Monday, October 25, 2010

Elections in Lake County - Choose Bond and Seals

As the midterm election comes up on us next week, we must make important choices at both the state and national level for Congress. It is a period where being an incumbent, and this is something that appears to be crossing party lines, is toxic, regardless of the record of certain individuals. We are seeing as emotional a period as I have witnessed in my 41 years of life, to be sure.

If you live in Illinois State Senate District 31, I would urge you to vote for Michael Bond. He has done what he promised when he ran four years ago to become the first Democrat from the district to win the seat. He is a finance expert who has good ideas to help fight the state budget crisis...I just wish he was in the leadership and had some control of the agenda, for he is the type who does not care who comes up with a good idea - a good idea is a good idea, and the time for political games is OVER. He is serious about doing what is right for the state and for the district.

For Congress, the Illinois 10th district will hopefully, and finally, go to Dan Seals. I met Dan and have talked with numerous people who know him, and I am convinced he is an honorable man, who like Michael, wants to do what is right for the state and the nation. Both men have kids the same age as mine, and they have their hearts and minds in the right place. They will do what they think is right, and have it in them to oppose the leadership if need be. Their kids' futures depend on what they will end up voting for or against, and they understand that responsibility.

Vote Michael Bond and Dan Seals!!

Saturday, October 16, 2010

A Fantastic Video About Educational Paradigm Shift

Sir Ken Robinson gave a lecture about the reasons we need an educational paradigm shift for the age of globalization, which breaks from the current system built for the industrial age. It is a wonderful animated video! Do check it out.

Keep in mind there are no solutions offered as to how to implement the new paradigm into classroom learning and teaching, but I think this is precisely the type of presentation needed for policymakers, the vast majority of whom never have taught and continue to call for 'reform' that is simply a variation on a theme of the status quo industrial model. Even Race to the Top is stuck in standardization mode, so it will also likely fail to produce any changes in achievement, just as No Child Left Behind has failed to see any real improvements in academic achievement of children. When will the politicians see the light that many educators have already seen for some time????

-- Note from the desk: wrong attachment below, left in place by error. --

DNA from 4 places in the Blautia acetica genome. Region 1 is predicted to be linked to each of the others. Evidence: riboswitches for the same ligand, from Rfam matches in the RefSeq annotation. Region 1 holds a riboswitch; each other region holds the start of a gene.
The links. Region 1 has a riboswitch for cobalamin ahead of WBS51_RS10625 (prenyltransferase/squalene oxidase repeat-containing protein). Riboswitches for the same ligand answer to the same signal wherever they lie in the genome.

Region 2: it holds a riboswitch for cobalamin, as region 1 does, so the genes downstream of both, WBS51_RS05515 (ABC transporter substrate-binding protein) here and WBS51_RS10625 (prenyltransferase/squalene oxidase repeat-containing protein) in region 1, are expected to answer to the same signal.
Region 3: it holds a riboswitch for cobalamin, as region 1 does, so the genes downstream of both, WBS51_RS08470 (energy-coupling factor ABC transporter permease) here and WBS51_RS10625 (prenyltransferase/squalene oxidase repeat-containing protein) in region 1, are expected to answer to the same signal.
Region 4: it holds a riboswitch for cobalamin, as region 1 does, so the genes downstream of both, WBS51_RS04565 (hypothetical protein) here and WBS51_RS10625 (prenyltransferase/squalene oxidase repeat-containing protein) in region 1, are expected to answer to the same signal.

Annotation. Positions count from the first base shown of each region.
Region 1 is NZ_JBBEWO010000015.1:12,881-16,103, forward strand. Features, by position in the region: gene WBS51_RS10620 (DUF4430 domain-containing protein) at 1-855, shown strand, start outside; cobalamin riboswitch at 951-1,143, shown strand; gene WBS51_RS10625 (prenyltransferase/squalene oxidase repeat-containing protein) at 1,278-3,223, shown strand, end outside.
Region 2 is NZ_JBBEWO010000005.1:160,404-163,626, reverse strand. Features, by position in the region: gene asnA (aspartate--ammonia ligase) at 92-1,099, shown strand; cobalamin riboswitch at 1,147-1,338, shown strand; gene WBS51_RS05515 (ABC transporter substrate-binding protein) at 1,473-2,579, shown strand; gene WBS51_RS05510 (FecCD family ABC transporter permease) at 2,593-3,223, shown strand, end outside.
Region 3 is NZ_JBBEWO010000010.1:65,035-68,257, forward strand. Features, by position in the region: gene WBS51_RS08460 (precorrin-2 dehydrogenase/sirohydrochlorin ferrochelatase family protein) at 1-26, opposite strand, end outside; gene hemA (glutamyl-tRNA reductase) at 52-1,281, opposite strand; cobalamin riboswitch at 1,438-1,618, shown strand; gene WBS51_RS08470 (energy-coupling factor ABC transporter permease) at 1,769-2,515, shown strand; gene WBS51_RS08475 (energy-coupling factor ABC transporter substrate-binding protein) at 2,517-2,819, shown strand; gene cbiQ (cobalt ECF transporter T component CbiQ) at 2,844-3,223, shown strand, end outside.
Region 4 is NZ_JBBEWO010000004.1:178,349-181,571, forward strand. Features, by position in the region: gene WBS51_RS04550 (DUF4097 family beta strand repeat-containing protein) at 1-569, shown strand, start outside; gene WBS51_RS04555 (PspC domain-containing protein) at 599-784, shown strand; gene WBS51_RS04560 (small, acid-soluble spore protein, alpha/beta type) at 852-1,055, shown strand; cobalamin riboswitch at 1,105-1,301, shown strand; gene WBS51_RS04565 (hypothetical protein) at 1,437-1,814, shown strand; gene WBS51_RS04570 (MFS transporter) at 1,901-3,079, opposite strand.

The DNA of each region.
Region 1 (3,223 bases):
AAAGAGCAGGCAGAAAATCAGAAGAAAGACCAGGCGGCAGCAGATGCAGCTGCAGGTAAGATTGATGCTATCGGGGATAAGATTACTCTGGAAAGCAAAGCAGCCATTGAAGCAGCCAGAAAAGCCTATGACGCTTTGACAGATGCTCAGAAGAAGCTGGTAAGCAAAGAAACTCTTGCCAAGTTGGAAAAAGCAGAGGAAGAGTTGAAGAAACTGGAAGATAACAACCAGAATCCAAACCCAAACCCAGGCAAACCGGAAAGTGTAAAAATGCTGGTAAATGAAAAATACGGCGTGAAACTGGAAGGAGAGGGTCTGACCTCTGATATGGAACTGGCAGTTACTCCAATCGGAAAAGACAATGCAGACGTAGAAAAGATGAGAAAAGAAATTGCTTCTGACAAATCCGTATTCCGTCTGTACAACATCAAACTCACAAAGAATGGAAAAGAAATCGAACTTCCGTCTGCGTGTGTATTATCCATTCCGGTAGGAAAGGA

Thanks to Zenpundit for linking to this and making me aware of it!

Saturday, October 09, 2010

"The Simple" Tend to be Not So Simple

What could be more basic or common in life than stepping up to a drinking fountain and taking a sip of water. A stream of water becomes a fluid projectile, and it lands on the metal surface of the fountain, splashing a bit, but nothing too extreme. At least, nothing too extreme at a first, quick glance.

I do an activity from time to time with students, as well as science teacher colleagues at some past workshops, where we reproduce the water fountain experience in an even simpler way. Simply take a large beaker full of water and pour it gently on a hard surface. When one does this and then begins to observe what happens a little more closely, they quickly realize there is more to this event. First, a smooth circular region appears around where the stream of water lands on the surface, and then at a certain radius, the water level dramatically lifts up. This is the well-known hydraulic jump. Most people have never paid attention to water from a faucet landing in their sinks at home, so this tends to be a surprise. But then, I will ask the students or colleagues to do something else. Make a list of any variables you can think of where the size and pattern you see could be changed. That is, what could the hydraulic jump depend on, and what are the variables you could select to investigate in controlled experiments to better understand this feature of fluid flow? Here is one list that developed from this simple demonstration of a hydraulic jump:

• The amount of water in the stream, or ‘jet,’ being poured out of the cup – this is the flow rate of the water;
• The height the water is poured from the cup – this determines the energy and speed at which the water hits the surface;
• The diameter of the stream coming down to the surface;
• The temperature of the water;
• The temperature of the surface;
• The material the surface is made from;
• Whether the surface is horizontal or sloped relative to the ground;
• The type of liquid being poured – one student said syrup being poured would look very different compared to water, so this would refer to viscosity;
• The strength of gravity – some students predicted the jump would look different if this experiment were performed on the Moon;